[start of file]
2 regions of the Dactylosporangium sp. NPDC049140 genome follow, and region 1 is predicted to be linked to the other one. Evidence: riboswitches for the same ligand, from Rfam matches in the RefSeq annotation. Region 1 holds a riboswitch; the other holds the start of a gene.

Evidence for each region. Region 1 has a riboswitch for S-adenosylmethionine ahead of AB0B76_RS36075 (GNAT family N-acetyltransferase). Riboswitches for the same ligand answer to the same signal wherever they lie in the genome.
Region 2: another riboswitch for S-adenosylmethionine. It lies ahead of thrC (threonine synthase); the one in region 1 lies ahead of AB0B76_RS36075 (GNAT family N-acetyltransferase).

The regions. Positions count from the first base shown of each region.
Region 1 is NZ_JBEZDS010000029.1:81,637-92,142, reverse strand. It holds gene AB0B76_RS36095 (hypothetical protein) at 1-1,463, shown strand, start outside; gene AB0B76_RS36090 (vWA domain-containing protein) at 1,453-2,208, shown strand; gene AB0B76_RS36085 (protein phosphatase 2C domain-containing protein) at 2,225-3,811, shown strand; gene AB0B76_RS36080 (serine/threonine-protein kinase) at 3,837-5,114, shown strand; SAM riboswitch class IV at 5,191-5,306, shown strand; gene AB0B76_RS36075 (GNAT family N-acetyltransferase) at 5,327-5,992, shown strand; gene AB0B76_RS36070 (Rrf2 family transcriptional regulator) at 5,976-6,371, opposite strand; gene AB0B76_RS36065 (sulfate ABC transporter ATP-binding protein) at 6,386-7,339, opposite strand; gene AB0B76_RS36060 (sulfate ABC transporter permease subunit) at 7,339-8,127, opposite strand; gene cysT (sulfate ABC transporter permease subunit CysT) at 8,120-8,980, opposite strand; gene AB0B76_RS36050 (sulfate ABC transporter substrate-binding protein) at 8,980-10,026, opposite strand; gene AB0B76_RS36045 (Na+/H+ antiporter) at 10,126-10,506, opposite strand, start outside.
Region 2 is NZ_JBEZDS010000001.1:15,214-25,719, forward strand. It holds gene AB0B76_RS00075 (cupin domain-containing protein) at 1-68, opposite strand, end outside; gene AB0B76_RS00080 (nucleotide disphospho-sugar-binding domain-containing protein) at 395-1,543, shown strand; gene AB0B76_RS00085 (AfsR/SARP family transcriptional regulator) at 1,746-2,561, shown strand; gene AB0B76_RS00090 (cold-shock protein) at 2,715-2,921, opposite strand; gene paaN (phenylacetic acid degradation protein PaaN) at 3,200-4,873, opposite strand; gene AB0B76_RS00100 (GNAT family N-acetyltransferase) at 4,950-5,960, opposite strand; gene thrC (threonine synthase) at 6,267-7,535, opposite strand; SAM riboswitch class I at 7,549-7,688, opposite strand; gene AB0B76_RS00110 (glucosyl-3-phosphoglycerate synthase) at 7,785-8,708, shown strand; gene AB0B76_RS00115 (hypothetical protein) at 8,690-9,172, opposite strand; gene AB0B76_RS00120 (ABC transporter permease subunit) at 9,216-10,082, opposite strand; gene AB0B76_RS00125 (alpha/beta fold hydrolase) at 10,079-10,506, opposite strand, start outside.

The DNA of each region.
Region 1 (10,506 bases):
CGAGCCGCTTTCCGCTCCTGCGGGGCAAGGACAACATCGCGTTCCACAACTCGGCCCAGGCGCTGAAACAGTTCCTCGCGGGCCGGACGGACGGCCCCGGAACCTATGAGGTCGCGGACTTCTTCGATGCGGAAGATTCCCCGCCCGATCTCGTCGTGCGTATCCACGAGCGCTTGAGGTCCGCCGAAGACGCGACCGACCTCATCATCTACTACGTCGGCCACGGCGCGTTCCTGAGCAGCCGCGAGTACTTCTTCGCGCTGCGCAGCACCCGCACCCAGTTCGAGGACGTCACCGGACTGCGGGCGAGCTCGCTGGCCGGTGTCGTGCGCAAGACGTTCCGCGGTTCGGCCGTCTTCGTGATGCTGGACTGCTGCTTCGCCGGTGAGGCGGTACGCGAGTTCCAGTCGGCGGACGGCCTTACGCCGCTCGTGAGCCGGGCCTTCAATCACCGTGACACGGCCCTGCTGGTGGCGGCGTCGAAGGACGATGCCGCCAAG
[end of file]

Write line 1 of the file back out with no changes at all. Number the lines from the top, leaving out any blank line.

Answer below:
2 regions of the Dactylosporangium sp. NPDC049140 genome follow, and region 1 is predicted to be linked to the other one. Evidence: riboswitches for the same ligand, from Rfam matches in the RefSeq annotation. Region 1 holds a riboswitch; the other holds the start of a gene.